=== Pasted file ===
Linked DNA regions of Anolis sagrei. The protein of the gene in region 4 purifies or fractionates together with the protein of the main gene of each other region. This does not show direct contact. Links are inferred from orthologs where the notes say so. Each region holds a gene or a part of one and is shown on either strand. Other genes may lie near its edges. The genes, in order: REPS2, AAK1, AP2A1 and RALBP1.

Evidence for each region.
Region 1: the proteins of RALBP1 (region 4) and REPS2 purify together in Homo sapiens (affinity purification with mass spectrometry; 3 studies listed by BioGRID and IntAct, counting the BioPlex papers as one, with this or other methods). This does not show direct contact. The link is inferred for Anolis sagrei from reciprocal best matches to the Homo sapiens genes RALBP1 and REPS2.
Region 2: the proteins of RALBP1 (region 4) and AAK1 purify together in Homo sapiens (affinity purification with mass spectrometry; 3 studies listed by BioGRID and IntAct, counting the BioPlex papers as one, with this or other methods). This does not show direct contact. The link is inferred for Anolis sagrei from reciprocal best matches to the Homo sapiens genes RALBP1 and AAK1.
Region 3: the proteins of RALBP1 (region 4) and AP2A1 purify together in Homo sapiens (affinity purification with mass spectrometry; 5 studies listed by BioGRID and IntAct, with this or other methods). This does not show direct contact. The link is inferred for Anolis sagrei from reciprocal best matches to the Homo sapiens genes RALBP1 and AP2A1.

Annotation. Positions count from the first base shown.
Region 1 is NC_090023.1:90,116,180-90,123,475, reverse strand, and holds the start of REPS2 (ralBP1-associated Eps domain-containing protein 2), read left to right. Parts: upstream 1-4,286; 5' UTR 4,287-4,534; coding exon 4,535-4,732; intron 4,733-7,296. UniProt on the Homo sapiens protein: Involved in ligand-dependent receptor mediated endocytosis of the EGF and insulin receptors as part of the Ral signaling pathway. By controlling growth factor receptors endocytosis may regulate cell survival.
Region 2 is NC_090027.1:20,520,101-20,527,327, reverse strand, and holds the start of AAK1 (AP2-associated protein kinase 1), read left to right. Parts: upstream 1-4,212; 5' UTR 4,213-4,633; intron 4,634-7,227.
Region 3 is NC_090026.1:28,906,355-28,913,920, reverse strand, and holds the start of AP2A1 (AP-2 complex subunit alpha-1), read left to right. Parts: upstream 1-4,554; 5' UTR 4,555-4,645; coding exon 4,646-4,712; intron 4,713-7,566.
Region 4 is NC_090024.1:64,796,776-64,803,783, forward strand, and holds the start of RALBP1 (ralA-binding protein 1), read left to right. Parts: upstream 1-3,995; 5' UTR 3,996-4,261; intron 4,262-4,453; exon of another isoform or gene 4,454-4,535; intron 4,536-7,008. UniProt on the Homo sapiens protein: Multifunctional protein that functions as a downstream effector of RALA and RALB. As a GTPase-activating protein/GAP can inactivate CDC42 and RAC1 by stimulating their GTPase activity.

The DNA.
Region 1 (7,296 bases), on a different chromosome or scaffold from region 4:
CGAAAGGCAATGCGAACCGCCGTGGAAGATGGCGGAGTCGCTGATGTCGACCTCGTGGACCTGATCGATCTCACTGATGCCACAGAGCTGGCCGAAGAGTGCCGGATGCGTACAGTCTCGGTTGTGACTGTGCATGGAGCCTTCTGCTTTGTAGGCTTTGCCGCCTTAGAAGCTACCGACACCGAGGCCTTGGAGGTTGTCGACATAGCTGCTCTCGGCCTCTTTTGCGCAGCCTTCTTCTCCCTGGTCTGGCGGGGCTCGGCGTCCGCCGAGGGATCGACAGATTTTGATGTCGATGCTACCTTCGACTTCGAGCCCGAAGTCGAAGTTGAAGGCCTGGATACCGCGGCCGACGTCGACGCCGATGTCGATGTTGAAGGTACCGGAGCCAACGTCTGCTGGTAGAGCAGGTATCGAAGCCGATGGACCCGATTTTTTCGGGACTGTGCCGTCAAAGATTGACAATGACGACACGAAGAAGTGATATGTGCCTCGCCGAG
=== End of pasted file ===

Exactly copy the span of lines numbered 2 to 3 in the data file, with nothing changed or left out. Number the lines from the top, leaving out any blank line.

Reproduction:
Evidence for each region.
Region 1: the proteins of RALBP1 (region 4) and REPS2 purify together in Homo sapiens (affinity purification with mass spectrometry; 3 studies listed by BioGRID and IntAct, counting the BioPlex papers as one, with this or other methods). This does not show direct contact. The link is inferred for Anolis sagrei from reciprocal best matches to the Homo sapiens genes RALBP1 and REPS2.